WASHINGTON – You can’t spell pool without poo. As we head into the peak swimming season, U.S. health officials are warning that outbreaks of diarrhea caused by swallowing swimming pool water containing parasites have doubled in the past few years. This as a new survey finds 25-percent of adults would swim within one hour of having diarrhea.
The rise in infections, caused by the Cryptosporidium or Crypto parasite, occur when swimmers ingest contaminated pool water. The parasite is notoriously difficult to kill and can survive up to 10 days in chlorinated water.
Crypto caused at least 32 outbreaks in swimming pools or water parks in 2016, compared with 16 in 2014, according to a report published in the U.S. Centers for Disease Control and Prevention’s weekly report on death and disease.
The CDC said it was not clear if there are actually more outbreaks, or if states are doing a better job of reporting them since it introduced a new DNA-based tracking tool in 2010.
Crypto is the most common cause of diarrheal illness and outbreaks linked to swimming pools or water playgrounds. In addition to diarrhea, some people experience lack of appetite, nausea, vomiting, weight loss, stomach cramps or pain, and fever. It can make a healthy person sick for up to three weeks.
It makes sense that the CDC would urge people not to swim if they have diarrhea but a new survey by the Water Quality and Health Council found that 1 in 4 adults would swim within one hour of having diarrhea, half of adults seldom or never shower before swimming in a pool, and that 3 in 5 adults admit to swallowing pool water while swimming.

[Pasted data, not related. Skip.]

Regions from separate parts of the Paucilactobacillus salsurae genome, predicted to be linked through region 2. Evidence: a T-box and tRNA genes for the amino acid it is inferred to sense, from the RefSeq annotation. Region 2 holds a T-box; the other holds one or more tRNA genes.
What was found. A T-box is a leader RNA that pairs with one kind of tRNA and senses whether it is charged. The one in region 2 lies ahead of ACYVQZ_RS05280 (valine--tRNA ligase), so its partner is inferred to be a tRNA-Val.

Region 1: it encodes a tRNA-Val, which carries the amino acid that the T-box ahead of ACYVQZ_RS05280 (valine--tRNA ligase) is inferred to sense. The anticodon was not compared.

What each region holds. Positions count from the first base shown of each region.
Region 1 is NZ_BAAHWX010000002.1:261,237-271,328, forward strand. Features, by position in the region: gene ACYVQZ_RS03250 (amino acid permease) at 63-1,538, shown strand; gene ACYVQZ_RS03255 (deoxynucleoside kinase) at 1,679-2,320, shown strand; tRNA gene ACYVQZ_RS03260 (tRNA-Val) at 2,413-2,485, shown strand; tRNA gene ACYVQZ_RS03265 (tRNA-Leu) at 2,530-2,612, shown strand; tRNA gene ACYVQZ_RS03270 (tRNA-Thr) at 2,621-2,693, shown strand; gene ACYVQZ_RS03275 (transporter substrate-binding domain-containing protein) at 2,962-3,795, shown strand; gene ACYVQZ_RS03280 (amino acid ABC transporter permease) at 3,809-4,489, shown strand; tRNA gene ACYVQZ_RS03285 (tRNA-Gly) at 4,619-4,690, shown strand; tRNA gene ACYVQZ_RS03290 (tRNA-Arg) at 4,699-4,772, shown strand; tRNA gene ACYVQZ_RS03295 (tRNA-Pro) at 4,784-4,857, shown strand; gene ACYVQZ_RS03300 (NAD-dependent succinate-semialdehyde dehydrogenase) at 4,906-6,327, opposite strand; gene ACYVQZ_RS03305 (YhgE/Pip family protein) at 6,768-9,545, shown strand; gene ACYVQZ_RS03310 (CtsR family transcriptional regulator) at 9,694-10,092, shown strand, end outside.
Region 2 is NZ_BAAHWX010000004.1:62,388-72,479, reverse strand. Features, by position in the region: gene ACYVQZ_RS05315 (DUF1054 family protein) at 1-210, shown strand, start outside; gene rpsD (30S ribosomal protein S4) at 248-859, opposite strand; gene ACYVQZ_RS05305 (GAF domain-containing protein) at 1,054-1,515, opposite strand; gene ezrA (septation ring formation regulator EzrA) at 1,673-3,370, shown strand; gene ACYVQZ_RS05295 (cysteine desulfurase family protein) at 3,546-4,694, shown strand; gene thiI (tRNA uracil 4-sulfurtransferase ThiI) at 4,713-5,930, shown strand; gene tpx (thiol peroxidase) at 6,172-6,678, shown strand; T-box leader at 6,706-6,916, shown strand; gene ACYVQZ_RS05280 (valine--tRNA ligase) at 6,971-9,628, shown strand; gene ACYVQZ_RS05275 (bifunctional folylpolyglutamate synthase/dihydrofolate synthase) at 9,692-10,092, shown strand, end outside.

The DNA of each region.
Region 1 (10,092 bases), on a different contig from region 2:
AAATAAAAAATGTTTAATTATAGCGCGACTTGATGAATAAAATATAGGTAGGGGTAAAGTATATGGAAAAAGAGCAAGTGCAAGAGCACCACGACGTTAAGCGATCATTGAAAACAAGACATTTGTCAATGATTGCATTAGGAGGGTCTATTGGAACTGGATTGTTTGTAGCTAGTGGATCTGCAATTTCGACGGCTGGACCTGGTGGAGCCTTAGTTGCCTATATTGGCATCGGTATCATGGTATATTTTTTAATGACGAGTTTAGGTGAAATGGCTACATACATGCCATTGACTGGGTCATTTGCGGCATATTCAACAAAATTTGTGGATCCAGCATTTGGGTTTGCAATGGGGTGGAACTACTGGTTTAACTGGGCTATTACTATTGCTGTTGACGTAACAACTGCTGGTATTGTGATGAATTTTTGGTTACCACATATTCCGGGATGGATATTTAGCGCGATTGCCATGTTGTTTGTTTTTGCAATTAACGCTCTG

These results are concerning to experts from the CDC, the Water Quality and Health Council, and the National Swimming Pool Foundation due to the concerns over Crypto.
The CDC advises those infected with Crypto to avoid swimming until two weeks after recovering from diarrhea. Parasites can remain in the small intestine for weeks and cause symptoms to reappear days after the infected person recovers.
“Normal chlorine disinfection of swimming pool water does a great job in destroying most germs, but Crypto presents a special challenge,” said Dr. Chris Wiant, chair of the Water Quality and Health Council. “An awareness of Crypto helps us remember that a healthy pool depends on swimmers being considerate of one another. Showering before swimming, refraining from peeing in the pool, and not swimming for two weeks after experiencing diarrhea can help keep swimming fun and healthy for everyone from ‘water babies’ to seniors.”